Ottaro was asking how much I liked Lord of the Rings Online (you can read his comment here), and rather than write a 400 word comment I thought I’d write up a more general review. Only it got out of hand so I’m breaking it up into individual posts. This is part one which has an introduction and covers the game content. Part two looks at the system behind the game, part three covers the technology of the game such as the graphics engine, the user interface and so on, and part four provides my overall impressions, a look at the social elements in the game and how immersive I find it. I reserve the right to completely change all that once I actually write the articles and find I’ve waffled endlessly about something else.
So that you can get an idea of where I’m coming from with this review, here’s some information about me.
I played EverQuest for something like seven years. I played as a new player who knew nothing, as a player in a big casual guild who sometimes got groups with guild members but often grouped with random people, as someone who ended up in a raid guild one expansion behind the curve, as a ‘hard core’ grouper doing the hardest group content (at one point), as a casual raid-force leader, and all levels in-between. At one point I cared about the ratio of hit points to AC as a warrior, I cared about the amount of avoidance and shielding I had. I spent time looking at upgrades and trying to work out how to gain tiny incremental benefits. I had three maximum level characters (when 80 was the maximum level) and one of them had every useful AA (my warrior) before the last expansion came out. Eventually I just got tired.
I love fantasy and sci-fi, and I deeply love the world that Tolkien built and the characters he wrote about. I love the Lord of the Rings story, world, characters and mythos and I have done so since I was 11 or 12. However, I’m no serious scholar of Tolkien and Middle Earth, so if I think things aren’t in the lore but they are, don’t have me shot.
Before I stopped playing EverQuest (EQ) I’d tried a few other MMORPG’s, EverQuest II (EQII), World of Warcraft (WoW), Star Wars Galaxies (SWG), Guild Wars (GW), Dungeons and Dragons Online (DDO) and Lord of the Rings Online (LoTRO). I had the LoTRO account for over a year, playing on and off before I finally stopped EQ and LoTRO was not the cause. I fell back into LoTRO when I wanted a social on-line game and found that EQ was just too much.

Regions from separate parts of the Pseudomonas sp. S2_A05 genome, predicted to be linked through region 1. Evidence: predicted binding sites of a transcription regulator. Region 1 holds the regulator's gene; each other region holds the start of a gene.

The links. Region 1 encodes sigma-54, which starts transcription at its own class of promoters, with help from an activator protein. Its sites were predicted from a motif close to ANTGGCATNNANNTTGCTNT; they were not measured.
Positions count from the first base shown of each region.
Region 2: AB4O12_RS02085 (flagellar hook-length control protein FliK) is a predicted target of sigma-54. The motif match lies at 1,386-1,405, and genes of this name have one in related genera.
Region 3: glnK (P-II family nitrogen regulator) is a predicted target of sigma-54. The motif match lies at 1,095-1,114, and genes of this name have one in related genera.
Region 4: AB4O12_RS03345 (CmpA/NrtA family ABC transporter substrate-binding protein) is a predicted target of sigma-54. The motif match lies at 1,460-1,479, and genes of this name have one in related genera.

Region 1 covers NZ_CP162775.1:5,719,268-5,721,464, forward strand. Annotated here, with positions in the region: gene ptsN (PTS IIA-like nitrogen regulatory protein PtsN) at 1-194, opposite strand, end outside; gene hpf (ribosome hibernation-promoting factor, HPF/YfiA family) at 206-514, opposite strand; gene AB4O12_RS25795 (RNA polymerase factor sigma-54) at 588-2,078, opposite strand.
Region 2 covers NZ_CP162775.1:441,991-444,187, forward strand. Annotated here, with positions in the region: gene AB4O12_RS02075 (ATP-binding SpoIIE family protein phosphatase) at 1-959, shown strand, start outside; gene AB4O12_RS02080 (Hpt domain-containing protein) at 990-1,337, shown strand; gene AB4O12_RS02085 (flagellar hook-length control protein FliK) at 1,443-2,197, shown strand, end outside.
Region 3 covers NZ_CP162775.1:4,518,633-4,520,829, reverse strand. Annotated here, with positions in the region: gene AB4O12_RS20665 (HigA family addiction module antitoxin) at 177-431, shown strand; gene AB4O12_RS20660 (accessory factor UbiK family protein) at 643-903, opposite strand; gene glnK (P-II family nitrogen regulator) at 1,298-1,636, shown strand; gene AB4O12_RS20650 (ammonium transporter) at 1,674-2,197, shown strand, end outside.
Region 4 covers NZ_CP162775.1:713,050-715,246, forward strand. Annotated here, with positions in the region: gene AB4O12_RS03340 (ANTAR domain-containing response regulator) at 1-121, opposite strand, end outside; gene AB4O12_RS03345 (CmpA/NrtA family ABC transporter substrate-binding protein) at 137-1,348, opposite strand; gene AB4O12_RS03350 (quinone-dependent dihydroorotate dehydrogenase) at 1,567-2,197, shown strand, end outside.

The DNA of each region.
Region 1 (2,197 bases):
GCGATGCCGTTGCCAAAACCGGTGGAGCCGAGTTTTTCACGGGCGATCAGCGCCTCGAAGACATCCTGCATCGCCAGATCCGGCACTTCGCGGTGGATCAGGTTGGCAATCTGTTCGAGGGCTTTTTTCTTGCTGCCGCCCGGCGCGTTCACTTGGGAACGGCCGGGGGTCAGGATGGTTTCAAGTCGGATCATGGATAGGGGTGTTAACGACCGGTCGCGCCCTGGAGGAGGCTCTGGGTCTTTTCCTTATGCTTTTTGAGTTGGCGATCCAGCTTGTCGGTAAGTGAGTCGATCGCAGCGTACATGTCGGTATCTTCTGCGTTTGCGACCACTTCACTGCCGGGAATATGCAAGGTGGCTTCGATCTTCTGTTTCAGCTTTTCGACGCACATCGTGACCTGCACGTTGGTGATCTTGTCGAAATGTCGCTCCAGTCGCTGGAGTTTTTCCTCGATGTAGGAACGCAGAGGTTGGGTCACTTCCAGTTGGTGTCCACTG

I am very much a casual LoTRO player. I spend some time solo, most time with my wife and every now and then a little time with a few friends. Sometimes we group, sometimes we just chat while we all do our own thing. Before the release of Moria I had a maximum level character (50), but it had taken over 12 months to get there. I’ve tried all the classes to some level or another and all the races. I have never raided, and have spent very little time in the elite dungeons (top end content at various levels). I don’t look hard for item upgrades, when I get gear as rewards I make a snap decision based on which seems best using a bit of guesswork. I’ve read something like three articles on the web to give me a very basic insight into choosing weapons. I have very little idea how my character stats compare to other peoples, in fact, I have very little idea what my character stats are at all.
I play on a roleplaying designated European server (the European instance of LoTRO is run by Codemasters, I guess it’s licensed to them by Turbine, this means that we don’t always get all the features, like my.lotro.com for example). The roleplaying server keeps the number of trolls in the out of character chat down to a minimum. Although I don’t roleplay in any real sense I do act in-character as much as possible in the /say channel (i.e. the channel which emulates characters talking to those nearby) and if you want lots of roleplaying it’s there for the taking.
Continue reading Lord of the Rings Online – a review – part one